10-13

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14

Baseball Therapy: Do We Still Need Divisions?
by
Russell A. Carleton

10-08

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33

Playoff Prospectus: Wild Card Recap: Casually Cruel
by
Sam Miller

10-07

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8

Playoff Prospectus: Cubs vs. Pirates
by
Sahadev Sharma

10-07

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1

Rubbing Mud: Jake Arrieta Isn't Wearing A Cape
by
Matthew Trueblood

10-05

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3

Transaction Analysis: How The Wild Card Winners Were Built
by
BP Staff

10-02

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3

Rubbing Mud: Who Gets Credit For Happ?
by
Matthew Trueblood

10-01

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0

What You Need to Know: Cardinals Clinch; Cardinals Are Doomed?
by
Daniel Rathman

10-01

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6

Prospectus Feature: The Story of the Rest
by
Henry Druschel

05-18

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6

What You Need to Know: 8 2/3
by
Steven Jacobson

05-10

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2

BP Unfiltered: Wandy Rodriguez Throws A Hidden Reverse Humber
by
Kate Morrison

05-04

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2

Rubbing Mud: The Best Rivalry In Baseball (Right Now)
by
Matthew Trueblood

05-01

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4

Daisy Cutter: Andrew McCutchen Has A Cold Streak
by
Sahadev Sharma

04-17

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1

Painting the Black: Pedro Alvarez's Trip From Worst to First
by
R.J. Anderson

04-09

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7

Transaction Analysis: Harrison Scored
by
R.J. Anderson

03-24

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5

Every Team's Moneyball: Pittsburgh Pirates: MLB's Apple Watch
by
Jeff Moore

02-26

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0

Rumor Roundup: It's Never Too Early to Think About Extending Andrew McCutchen Forever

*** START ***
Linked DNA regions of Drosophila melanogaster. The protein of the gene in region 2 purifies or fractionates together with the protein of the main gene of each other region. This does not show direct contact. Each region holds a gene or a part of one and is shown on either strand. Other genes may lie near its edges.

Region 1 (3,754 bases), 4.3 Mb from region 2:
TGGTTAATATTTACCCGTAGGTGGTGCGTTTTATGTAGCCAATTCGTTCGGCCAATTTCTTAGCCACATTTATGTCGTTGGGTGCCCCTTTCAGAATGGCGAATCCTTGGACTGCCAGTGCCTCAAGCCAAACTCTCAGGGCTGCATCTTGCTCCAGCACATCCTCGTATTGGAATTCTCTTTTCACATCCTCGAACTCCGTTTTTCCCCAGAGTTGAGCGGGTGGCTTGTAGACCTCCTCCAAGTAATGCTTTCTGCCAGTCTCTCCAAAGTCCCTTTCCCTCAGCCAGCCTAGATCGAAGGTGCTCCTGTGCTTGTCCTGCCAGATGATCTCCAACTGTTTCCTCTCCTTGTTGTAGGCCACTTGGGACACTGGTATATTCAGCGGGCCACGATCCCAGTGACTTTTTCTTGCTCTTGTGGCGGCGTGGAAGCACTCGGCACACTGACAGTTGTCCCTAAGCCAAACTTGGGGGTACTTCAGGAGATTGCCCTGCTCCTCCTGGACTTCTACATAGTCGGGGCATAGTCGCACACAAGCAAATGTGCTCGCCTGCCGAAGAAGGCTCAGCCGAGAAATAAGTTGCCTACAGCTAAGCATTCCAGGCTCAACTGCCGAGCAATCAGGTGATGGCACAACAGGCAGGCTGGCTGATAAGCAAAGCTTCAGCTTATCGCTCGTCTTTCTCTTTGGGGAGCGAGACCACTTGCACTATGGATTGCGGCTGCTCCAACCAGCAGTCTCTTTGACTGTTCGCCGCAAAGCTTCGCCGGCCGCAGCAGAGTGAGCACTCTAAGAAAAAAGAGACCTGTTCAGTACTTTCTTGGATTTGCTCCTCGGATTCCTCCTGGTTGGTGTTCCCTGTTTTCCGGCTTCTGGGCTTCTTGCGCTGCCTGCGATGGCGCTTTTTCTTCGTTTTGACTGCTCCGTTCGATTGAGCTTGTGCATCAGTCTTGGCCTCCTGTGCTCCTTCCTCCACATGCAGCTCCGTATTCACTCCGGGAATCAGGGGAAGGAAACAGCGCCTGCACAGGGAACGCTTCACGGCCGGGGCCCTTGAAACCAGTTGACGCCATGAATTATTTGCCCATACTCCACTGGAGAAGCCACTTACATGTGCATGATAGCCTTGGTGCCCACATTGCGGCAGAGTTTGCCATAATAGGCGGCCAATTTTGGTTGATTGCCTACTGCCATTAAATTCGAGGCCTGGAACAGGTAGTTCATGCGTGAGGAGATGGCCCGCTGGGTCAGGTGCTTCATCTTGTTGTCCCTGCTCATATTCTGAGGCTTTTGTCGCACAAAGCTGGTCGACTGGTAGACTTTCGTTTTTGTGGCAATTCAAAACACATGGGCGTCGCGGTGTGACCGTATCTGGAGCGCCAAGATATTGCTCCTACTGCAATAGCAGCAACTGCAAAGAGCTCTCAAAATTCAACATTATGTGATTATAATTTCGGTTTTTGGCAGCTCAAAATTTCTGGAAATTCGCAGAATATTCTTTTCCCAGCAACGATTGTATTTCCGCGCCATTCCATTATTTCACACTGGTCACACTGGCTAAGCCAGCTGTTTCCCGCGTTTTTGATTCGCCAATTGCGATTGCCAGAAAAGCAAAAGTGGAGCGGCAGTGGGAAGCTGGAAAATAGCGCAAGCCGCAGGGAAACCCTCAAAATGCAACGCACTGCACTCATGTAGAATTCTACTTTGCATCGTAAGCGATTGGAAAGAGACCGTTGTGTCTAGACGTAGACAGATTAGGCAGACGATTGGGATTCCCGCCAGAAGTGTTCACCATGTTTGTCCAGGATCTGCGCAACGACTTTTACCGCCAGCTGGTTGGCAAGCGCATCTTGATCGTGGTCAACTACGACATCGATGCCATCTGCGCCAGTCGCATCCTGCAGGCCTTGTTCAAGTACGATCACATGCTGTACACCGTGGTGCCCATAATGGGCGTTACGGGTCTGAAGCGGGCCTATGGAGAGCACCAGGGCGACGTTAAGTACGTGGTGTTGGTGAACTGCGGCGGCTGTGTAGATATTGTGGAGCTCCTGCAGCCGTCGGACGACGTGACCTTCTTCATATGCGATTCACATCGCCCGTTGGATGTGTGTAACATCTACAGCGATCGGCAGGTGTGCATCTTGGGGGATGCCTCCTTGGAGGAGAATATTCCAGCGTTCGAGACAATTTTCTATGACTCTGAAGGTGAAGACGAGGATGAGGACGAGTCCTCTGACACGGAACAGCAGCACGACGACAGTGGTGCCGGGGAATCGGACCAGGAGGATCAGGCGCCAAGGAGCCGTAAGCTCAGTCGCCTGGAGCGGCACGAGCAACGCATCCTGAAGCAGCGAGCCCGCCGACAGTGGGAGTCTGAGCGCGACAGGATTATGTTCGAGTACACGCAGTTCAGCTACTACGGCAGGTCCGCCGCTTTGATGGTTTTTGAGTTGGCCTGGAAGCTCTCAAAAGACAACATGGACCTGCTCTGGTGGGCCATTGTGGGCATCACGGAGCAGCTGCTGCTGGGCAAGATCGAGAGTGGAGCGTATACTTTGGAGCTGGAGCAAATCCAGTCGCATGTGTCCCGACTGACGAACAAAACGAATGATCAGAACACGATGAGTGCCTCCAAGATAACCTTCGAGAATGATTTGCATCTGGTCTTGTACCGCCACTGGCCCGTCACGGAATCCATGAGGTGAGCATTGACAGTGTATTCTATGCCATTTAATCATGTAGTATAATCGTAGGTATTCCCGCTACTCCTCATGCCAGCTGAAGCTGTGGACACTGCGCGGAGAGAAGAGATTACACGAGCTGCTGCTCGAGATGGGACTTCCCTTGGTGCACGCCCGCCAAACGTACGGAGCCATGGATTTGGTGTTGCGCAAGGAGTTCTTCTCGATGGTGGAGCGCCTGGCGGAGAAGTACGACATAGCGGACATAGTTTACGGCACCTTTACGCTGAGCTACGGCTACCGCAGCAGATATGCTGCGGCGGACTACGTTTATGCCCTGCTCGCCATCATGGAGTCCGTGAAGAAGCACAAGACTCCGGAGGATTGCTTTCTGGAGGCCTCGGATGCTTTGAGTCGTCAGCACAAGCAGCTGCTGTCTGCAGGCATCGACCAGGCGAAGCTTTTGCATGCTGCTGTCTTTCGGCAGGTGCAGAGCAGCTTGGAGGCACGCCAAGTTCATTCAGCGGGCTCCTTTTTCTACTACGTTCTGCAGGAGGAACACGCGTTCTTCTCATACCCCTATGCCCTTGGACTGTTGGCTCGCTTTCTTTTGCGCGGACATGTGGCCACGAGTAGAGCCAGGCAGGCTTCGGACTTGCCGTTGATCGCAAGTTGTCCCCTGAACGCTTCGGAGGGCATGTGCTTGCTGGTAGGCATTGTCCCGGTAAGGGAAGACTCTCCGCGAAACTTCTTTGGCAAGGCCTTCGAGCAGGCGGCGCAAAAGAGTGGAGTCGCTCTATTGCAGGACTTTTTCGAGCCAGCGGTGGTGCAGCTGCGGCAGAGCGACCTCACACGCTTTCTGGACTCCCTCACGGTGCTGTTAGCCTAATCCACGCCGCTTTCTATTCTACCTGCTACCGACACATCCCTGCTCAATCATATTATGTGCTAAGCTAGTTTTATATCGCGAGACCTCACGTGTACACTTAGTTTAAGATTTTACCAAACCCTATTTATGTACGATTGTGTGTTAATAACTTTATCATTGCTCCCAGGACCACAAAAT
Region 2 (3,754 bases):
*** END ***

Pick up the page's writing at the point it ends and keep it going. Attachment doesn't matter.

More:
by
Chris Mosch

02-23

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5

Transaction Analysis: City of Injureds
by
R.J. Anderson and Tucker Blair

02-17

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18

An Agent's Take: The Joy of the Trade
by
Joshua Kusnick

01-30

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6

Transaction Analysis: Big Giant Snider
by
R.J. Anderson, Tucker Blair and Jeff Quinton

12-22

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8

Fantasy Team Preview: Pittsburgh Pirates
by
Keith Cromer

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When it comes to the standings on the first day of the second half, what you see is *mostly* what you get.

Last year, the Cardinals had the best record in baseball, 100-62. The Pirates were second best, 98-64. This year, at the All-Star break, the teams find themselves looking up—looking pretty far up, in fact; 7.0 games for St. Louis and 7.5 for Pittsburgh—at the Cubs. Worse, they’re currently fourth and fifth, respectively, in the race for the two National League Wild Card slots, 1.0 and 1.5 games, respectively, behind the Mets and Marlins for the last spot. It’s leading fans of the two teams to ask, Are the Cubs really this good? and Are we really this bad? Cubs fans, by contrast, are looking at a team that was a ridiculous 39-15 record after play on June 10 but 14-20—third worst in the National League, tied for seventh worst in the majors—ever since.[1]

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The Pirates' struggles this year might have more to do with the entire rest of the league than Pittsburgh's pitchers themselves.

Francisco Liriano has been a Pittsburgh Pirates success story. Signed as a free agent for $1 million after compiling a 5.34 ERA, 4.29 FIP, and 4.02 DRA in 156 2/3 innings split between the Twins and White Sox in 2012, he became a hero in Travis Sawchik’s book about the 2013 Pirates and their embrace of analytics, Big Data Baseball. In Liriano’s case, the approach was to junk his four-seam fastball, focus on his sinking two-seam fastball, and generate a lot of groundballs for shifted Pirates infielders to gobble up. The success of this strategy was evident through last year: